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Publication numberUS6031731 A
Publication typeGrant
Application numberUS 09/078,079
Publication dateFeb 29, 2000
Filing dateMay 13, 1998
Priority dateMay 14, 1997
Fee statusLapsed
Also published asDE69826174D1, DE69826174T2, EP0878863A2, EP0878863A3, EP0878863B1
Publication number078079, 09078079, US 6031731 A, US 6031731A, US-A-6031731, US6031731 A, US6031731A
InventorsTsuyoshi Suesada, Yujiro Dakeyo, Seiji Kanba, Teruhisa Tsuru
Original AssigneeMurata Manufacturing Co., Ltd.
Export CitationBiBTeX, EndNote, RefMan
External Links: USPTO, USPTO Assignment, Espacenet
Mobile communication apparatus having a selecting plate mounted on circuit board
US 6031731 A
Abstract
A mobile cellular telephone 10 has a case 11 which is formed of frame portions 11a through 11f made of, for example, a reinforced plastic, a non-directional chip antenna 12, a circuit board 13 having the chip antenna 12 on one major surface (first major surface) 13a, and a copper-made reflective plate 14, which serves as means for attenuating a transmission output of the chip antenna 12. The reflecting plate 14 is provided between the circuit board 13 and the frame portion 14e in such a manner that it faces the first major surface 13a of the circuit board 13 with an intervening gap. Also, the reflecting plate 14 is connected to the ground pattern 19.
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Claims(4)
What is claimed is:
1. A mobile communication apparatus, comprising:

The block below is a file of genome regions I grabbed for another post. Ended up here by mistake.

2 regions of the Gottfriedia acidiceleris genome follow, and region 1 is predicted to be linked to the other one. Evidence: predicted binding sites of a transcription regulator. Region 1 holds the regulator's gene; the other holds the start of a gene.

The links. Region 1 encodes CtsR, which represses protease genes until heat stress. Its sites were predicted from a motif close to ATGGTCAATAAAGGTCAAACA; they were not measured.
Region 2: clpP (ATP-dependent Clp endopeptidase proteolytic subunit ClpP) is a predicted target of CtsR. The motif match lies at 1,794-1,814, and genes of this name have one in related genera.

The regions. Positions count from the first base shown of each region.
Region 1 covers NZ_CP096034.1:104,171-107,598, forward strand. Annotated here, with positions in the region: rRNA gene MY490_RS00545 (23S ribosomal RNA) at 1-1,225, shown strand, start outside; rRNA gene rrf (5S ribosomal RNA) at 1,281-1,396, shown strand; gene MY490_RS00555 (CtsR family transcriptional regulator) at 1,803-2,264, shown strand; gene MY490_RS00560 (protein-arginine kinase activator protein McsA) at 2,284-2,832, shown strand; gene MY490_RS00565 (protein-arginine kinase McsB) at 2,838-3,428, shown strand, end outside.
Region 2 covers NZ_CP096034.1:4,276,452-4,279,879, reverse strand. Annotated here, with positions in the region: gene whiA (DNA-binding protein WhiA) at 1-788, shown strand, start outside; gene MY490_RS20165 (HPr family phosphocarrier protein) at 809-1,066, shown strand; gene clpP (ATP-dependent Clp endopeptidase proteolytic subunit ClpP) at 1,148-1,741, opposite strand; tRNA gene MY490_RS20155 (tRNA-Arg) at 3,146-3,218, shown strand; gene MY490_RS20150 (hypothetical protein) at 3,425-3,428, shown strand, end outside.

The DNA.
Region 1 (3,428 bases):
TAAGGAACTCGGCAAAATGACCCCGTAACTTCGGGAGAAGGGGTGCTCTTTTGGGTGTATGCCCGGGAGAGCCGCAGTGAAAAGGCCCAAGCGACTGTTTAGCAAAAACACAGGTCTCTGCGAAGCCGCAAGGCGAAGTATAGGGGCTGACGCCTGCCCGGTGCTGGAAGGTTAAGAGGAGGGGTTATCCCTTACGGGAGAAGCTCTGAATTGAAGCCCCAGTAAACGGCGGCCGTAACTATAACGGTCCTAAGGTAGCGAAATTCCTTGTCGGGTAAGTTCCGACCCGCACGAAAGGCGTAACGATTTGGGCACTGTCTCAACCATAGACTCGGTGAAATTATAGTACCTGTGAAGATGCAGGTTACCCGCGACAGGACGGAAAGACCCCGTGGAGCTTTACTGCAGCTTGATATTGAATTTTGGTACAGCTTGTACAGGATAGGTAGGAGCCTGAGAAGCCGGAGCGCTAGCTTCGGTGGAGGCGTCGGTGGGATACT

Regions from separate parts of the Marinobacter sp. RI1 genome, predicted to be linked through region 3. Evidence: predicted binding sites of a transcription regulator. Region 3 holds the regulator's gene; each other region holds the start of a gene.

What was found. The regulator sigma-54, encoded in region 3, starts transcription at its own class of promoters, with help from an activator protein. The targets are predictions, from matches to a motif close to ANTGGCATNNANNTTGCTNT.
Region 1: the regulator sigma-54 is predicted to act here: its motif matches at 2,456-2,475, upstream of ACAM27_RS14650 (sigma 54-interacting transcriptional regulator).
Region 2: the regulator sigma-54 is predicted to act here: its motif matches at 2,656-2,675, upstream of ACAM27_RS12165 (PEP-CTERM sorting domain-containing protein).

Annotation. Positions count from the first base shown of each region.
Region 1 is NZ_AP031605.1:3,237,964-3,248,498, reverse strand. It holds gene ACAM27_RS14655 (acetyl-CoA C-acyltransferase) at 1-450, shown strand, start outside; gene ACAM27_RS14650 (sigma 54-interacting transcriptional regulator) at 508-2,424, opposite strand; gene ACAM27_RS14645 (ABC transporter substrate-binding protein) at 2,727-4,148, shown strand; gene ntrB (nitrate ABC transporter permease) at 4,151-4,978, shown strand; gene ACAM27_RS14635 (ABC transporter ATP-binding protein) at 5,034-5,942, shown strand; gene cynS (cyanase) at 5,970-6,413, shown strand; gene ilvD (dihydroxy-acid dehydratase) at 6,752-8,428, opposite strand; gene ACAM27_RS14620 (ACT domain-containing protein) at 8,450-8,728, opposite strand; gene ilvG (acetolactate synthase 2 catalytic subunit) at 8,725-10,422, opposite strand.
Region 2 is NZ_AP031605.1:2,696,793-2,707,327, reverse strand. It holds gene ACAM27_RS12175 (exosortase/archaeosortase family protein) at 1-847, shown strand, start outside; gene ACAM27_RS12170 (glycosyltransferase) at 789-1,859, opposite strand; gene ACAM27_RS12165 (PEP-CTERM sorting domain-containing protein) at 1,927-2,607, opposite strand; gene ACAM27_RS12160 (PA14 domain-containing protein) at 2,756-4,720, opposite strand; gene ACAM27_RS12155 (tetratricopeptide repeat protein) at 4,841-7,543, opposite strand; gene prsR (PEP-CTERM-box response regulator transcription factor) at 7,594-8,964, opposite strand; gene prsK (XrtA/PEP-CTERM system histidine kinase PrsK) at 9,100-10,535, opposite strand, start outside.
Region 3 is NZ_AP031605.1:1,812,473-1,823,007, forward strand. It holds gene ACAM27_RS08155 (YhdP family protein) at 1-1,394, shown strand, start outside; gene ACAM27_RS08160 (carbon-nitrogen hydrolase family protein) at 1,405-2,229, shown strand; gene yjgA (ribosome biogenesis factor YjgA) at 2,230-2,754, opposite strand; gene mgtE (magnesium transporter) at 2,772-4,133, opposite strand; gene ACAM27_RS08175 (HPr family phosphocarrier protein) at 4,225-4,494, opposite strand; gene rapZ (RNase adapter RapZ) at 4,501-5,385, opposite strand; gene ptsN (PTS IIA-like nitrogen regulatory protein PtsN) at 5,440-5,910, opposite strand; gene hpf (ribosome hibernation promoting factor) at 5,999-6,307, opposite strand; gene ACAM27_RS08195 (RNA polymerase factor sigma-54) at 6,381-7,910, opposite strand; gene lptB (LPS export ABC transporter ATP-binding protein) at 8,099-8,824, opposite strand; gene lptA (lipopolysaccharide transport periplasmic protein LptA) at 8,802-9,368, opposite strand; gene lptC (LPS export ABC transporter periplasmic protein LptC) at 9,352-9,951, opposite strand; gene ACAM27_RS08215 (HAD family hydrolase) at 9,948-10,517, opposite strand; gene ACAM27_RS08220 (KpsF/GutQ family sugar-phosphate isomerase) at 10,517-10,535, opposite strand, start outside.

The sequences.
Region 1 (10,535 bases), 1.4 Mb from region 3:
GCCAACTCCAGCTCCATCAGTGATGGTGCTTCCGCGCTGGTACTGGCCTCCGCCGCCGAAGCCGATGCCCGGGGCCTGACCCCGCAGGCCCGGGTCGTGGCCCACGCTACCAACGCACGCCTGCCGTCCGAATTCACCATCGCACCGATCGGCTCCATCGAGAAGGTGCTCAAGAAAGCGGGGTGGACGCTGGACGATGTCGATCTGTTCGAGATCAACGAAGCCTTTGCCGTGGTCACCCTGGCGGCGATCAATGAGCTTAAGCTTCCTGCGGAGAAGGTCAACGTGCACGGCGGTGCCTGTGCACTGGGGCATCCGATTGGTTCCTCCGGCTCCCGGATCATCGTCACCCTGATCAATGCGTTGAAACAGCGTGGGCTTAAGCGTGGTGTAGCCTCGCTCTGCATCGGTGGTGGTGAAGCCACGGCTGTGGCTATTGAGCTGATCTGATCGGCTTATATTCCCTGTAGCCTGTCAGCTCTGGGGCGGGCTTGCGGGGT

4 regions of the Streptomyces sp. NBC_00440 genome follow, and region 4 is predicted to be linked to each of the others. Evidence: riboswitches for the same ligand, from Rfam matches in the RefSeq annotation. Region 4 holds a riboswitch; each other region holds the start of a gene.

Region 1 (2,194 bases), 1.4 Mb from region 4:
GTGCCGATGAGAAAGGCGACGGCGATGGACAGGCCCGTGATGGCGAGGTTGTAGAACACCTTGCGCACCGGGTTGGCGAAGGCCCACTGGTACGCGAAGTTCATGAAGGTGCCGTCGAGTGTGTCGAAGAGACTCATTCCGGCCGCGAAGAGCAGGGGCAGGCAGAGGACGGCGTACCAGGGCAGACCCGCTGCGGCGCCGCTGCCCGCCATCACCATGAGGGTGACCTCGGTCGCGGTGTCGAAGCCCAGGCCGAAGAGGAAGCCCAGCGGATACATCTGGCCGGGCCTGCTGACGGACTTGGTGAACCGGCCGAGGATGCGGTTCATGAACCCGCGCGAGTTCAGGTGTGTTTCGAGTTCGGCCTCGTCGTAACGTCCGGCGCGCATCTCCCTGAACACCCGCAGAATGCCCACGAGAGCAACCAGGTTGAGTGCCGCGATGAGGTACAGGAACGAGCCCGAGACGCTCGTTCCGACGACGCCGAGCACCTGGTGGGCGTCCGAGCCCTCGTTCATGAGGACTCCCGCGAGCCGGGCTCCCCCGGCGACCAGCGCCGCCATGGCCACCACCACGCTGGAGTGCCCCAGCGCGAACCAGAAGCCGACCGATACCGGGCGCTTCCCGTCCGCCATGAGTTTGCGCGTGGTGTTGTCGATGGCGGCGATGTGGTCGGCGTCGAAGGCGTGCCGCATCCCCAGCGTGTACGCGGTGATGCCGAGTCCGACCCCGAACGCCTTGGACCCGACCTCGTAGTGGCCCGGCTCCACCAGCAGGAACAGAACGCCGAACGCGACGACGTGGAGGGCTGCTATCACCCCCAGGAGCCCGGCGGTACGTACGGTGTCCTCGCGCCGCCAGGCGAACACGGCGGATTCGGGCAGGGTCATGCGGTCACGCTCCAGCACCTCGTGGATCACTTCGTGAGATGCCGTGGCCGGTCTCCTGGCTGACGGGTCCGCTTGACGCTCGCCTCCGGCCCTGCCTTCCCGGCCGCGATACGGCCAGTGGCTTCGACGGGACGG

a circuit board having a ground pattern thereon;
a non-directional chip antenna mounted on the circuit board; and
a case housing the circuit board and non-directional chip antenna; wherein
a reflecting plate is provided between a first major surface of the circuit board and the case with a space between the reflecting plate and the circuit board and the reflecting plate is electrically connected to the ground pattern on the circuit board and only at approximately a center portion of the circuit board in a longitudinal direction of the circuit board, the chip antenna being disposed at approximately an end portion of the circuit board in the longitudinal direction of the circuit board.
2. The mobile communication apparatus according to claim 1, wherein the chip antenna is mounted on the first major surface of said circuit board.
3. The mobile communication apparatus according to claim 1, wherein the chip antenna is mounted on a second major surface of said circuit board.
4. The mobile communication apparatus according to claim 1, wherein the chip antenna comprises a substrate made of at least one of a dielectric material and a magnetic material, at least one conductor provided at least on a surface of the substrate and within the substrate, and at least one feeding terminal provided on a surface of the substrate in order to apply a voltage to the conductor.
Description
BACKGROUND OF THE INVENTION

1. Technical Field of the Invention

The present invention relates to mobile communication apparatuses having a built-in type chip antenna for use in mobile communications and local area networks.

2. Related Art of the Invention

A known mobile communication apparatus, for example, a mobile cellular telephone 50, is formed, as shown in FIG. 10, by disposing a circuit board 53 within a case 54. The circuit board 53 is configured in such a manner that a non-directional chip antenna 51 is mounted on one major surface (first major surface) 53a and a ground pattern 52 is provided on the other major surface (second major surface) 53b. Radio waves are received by the chip antenna 51. In this configuration, the chip antenna 51 is electrically connected via a transmission line (not shown) on the circuit board 53 to an RF portion 55 of the cellular telephone 50 disposed on the second major surface 53b. The bandwidth of the chip antenna 51 is determined by the stray capacitance generated between the chip antenna 51 and the ground pattern 52 provided on the second major surface 53b of the circuit board 53.